More than a quarter of the neighbouring country of Swaziland’s population relies on food aid.
South Africa will launch its own development aid agency in 2011 in a move likely to boost the country’s status as an emerging economic power and champion of the African continent.
The South African Development Partnership Agency is expected to become operational before mid-2011 and will work with other donor agencies to coordinate development programmes, mainly on the continent.
Although the government is hoping for contributions from the private sector, most of the funding will come from public money, said Dr Ayanda Ntsaluba, director-general of the Department of International Relations and Cooperation.
“South Africa is in a unique position – we’re recipients of development assistance, and we’re anxious that that status be preserved. At the same time … we’re in the African continent and in that context we occupy a relatively privileged position,” he told Irin.
Since 2001 the South African government has channelled its aid contributions through the African Renaissance Fund (ARF), which is administered by the department. Much of the assistance provided by the ARF has focused on conflict resolution and peacekeeping in various countries including Mali, Zimbabwe, Burundi and the Democratic Republic of Congo.
“What became clear as we moved on is that we need to look beyond conflict resolution into largely post-conflict reconstruction, and that begins to involve many other departments and arms of state,” Ntsaluba said.
Although the mandate for the new agency was still in draft form, he said South Africa would continue providing assistance to countries recovering from conflict.
The Democratic Alliance, South Africa’s opposition party, has criticised the ARF for supporting “rogue” states and failing to monitor how its funding was being spent.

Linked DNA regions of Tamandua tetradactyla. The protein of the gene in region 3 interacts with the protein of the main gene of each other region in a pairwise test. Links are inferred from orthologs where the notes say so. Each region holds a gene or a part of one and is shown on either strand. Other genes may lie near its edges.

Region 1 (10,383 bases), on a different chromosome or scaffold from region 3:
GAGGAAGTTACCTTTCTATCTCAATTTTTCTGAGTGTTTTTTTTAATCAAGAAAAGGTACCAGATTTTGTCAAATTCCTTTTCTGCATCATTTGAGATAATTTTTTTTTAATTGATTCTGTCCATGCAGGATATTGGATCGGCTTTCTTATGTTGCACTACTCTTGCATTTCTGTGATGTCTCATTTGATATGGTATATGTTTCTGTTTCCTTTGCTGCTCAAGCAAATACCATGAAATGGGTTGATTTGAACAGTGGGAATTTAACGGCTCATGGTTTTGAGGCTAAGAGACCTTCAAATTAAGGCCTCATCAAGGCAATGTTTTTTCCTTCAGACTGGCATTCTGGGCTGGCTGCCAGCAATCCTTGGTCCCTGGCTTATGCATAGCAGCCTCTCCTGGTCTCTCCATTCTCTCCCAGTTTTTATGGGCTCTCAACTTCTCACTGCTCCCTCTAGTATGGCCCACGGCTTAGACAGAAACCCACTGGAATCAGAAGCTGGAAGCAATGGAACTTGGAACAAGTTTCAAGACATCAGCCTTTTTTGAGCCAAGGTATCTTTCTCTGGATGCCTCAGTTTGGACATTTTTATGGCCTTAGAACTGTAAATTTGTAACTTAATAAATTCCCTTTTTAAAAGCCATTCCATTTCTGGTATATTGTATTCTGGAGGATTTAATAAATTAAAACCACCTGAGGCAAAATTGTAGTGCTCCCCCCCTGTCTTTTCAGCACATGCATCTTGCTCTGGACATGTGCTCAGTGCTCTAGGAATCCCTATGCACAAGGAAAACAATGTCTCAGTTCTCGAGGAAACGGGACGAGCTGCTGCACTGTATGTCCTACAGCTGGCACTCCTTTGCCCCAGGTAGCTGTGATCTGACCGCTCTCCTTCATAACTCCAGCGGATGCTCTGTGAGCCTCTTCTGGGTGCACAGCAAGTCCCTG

Ntsaluba responded that countries emerging from conflict often required the most assistance. “There will still be residual elements in those countries that triggered the conflict in the first place, but if we waited until it was all perfect then we’d be of no use to those countries.”
He conceded that the tracking of ARF funds had not been optimal, partly because the responsibility for administering projects had been spread across several departments. The new agency would be set up as a separate institution, with the administrative capacity to track and oversee all the programmes it funded.
Not just altruism
Ivor Jenkins, co-director of the non-profit South African-based Institute for Democracy in Africa, said his organisation had been lobbying for the creation of an aid agency, so as to provide a more appropriate framework for South Africa’s current ad hoc interventions on the continent.
“We think it is long needed and required for South Africa because we are the biggest economic bloc on the continent and we have started to do quite a bit of aid support to different countries,” he said.
Jenkins added that it was important for South Africa to start to have a sense of responsibility, and to give as well as receive. Besides its humanitarian agenda, the agency would likely also serve as an expression of South Africa’s foreign policy agenda.
Ntsaluba confirmed that the decision to set up an aid agency was “not only a reflection of altruistic motives, but of how to advance South Africa’s own interests”.
South Africa was recently invited to join the BRIC (Brazil, Russia, India, China) group of major emerging markets. Jonathan Glennie, a research fellow of the Centre for Aid and Public Expenditure at the UK-based Overseas Development Institute, commented that other developing countries, such as India, China and Brazil, seeking to raise their international profile and strengthen political and trade ties, had also set up aid agencies in recent years.
“Aid is not just about reducing poverty, it’s a very strategic investment,” he said. “To become a big player, you need your own aid programme.”
Ntsaluba said the government had consulted a number of Western development agencies on the best approach to managing aid programmes.
Glennie noted that the South African government could pre-empt concerns about corruption and mismanagement of funding on the African continent by creating “the most transparent aid agency in history”